Girardi, Segura have confrontation as Phils lose to Jays

Blue Jays 10 Phillies 8 DUNEDIN, Fla. (AP) — The injury-depleted Philadelphia… Continue reading

New York Islanders' Kyle Palmieri (21) returns to the bench after scoring during the first period in Game 1 of an NHL hockey Stanley Cup first-round playoff series against the Pittsburgh Penguins in Pittsburgh, Sunday, May 16, 2021. (AP Photo/Gene J. Puskar)
Palmieri’s OT winner lifts Isles by Penguins 4-3 in Game 1

PITTSBURGH (AP) — The New York Islanders brought Kyle Palmieri home at… Continue reading

Dr. Anthony Fauci, director of the National Institute of Allergy and Infectious Diseases, speaks during a Senate Health, Education, Labor, and Pensions hearing to examine an update from Federal officials on efforts to combat COVID-19, Tuesday, May 11, 2021 on Capitol Hill in Washington. (Jim Lo Scalzo/Pool via AP)
Fauci says pandemic exposed ‘undeniable effects of racism’

ATLANTA (AP) — The immunologist who leads the COVID-19 response in the… Continue reading

Maj.-Gen. Dany Fortin, vice-president of logistics and operations at the Public Health Agency of Canada, participates in a news conference on the COVID-19 pandemic in Ottawa, on Friday, Jan. 15, 2021. THE CANADIAN PRESS/Justin Tang
Feds face growing calls for answers after general overseeing vaccine effort sidelined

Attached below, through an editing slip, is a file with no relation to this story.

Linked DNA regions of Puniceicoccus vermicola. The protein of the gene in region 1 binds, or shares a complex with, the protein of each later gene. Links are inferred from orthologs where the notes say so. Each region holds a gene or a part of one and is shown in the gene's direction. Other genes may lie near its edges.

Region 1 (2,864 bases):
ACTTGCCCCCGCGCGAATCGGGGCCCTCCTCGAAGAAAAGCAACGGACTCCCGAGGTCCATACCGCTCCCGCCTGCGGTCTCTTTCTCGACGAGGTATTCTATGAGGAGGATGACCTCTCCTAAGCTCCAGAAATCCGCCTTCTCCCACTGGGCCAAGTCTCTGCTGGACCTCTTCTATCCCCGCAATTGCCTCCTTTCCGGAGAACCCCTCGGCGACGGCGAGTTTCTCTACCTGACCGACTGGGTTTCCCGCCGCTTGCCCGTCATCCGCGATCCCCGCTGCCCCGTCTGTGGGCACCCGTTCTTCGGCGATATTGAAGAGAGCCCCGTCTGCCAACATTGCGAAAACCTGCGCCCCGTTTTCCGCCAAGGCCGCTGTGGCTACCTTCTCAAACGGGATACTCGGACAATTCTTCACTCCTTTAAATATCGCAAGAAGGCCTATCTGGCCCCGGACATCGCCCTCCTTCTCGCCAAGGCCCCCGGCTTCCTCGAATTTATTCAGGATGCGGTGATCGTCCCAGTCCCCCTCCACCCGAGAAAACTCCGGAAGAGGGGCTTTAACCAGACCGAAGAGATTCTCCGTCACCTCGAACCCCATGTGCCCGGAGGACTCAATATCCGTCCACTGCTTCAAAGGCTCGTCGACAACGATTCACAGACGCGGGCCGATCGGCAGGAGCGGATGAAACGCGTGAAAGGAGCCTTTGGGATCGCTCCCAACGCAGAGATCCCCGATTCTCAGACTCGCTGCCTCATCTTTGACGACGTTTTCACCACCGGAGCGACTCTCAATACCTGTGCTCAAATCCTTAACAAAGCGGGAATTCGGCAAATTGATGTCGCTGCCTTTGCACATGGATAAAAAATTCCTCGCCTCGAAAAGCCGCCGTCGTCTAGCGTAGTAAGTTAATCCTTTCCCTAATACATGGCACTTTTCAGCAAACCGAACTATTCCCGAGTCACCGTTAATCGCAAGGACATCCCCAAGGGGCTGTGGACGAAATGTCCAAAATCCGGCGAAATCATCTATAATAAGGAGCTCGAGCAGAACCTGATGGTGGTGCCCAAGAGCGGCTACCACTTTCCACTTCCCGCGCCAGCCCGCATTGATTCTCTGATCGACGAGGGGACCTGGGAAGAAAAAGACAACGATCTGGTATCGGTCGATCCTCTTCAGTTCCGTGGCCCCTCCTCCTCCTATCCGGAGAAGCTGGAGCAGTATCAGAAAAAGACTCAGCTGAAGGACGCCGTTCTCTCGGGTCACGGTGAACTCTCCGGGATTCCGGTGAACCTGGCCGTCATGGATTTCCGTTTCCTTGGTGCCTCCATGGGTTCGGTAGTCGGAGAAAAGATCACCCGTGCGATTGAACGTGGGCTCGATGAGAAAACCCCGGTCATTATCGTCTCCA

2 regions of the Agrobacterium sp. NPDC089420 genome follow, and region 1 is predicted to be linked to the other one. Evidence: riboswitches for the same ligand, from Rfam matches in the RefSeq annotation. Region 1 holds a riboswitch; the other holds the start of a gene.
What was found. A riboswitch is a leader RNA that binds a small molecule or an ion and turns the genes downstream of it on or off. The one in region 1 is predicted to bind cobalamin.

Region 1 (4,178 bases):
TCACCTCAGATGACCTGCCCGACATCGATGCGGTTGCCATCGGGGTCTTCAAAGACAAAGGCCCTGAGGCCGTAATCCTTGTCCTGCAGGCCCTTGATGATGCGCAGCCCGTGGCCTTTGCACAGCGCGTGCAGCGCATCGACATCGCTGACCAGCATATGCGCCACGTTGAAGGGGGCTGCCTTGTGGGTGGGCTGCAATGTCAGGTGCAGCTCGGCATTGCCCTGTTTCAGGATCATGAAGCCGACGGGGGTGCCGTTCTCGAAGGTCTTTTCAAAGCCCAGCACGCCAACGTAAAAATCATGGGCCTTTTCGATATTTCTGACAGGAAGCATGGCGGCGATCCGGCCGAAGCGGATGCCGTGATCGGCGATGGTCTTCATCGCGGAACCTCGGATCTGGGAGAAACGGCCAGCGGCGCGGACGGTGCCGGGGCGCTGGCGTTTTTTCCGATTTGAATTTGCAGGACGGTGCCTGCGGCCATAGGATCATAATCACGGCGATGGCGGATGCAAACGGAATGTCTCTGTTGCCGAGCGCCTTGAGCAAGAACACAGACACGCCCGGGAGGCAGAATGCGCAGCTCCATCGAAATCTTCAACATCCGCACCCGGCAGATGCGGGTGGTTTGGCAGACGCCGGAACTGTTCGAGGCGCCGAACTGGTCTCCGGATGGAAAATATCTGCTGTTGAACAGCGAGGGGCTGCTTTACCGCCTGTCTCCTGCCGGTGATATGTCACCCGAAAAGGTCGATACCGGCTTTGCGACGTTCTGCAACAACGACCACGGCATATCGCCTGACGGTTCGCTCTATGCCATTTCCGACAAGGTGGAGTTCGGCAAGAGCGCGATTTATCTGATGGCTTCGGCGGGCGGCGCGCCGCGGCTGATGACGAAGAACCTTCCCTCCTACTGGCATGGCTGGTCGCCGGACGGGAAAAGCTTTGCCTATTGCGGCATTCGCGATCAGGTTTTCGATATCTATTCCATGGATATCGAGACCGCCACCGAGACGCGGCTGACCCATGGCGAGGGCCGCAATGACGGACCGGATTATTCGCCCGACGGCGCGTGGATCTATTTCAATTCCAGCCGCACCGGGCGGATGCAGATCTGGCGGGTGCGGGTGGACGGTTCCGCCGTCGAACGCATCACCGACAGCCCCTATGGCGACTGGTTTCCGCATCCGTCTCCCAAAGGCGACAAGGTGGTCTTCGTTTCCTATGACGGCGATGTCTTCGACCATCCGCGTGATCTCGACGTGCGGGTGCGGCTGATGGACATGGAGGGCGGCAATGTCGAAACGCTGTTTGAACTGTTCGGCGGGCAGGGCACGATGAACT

OTTAWA — The federal Liberal government is facing growing calls for answers… Continue reading

Conservative MP Ron Liepert rises during Question Period on Parliament Hill, Friday, March 10, 2017 in Ottawa. Ron Liepert says these days, the phone calls and emails from people wanting to talk about his party's climate plan have slowed. THE CANADIAN PRESS/Justin Tang
Alberta MP pitches Conservative carbon price with a 24-pack of Pilsner

OTTAWA — Ron Liepert says these days, the phone calls and emails… Continue reading

A sign marks Stairs Place in the Hydrostone district in the North end of Halifax on Thursday, May 13, 2021. The street was named for William Grant Stairs, a Canadian explorer from Halifax who helped lead some of the most controversial expeditions through the African continent. THE CANADIAN PRESS/Andrew Vaughan
Where the streets have explorers’ names, some Halifax residents call for change

HALIFAX — When builders created Halifax’s distinctive Hydrostone neighbourhood more than a… Continue reading

Riley Oldford, 16, suffers from cerebral palsy. He was the first youth in the Northwest Territories to get a COVID-19 vaccine. Here he receives the needle from nurse practitioner Janie Neudorf in Yellowknife on Thursday May 6, 2021. THE CANADIAN PRESS/Bill Braden
People with disabilities even more alone during pandemic: cerebral palsy spokeswoman

YELLOWKNIFE — Riley Oldford is usually out playing sledge hockey or hanging… Continue reading

Most Read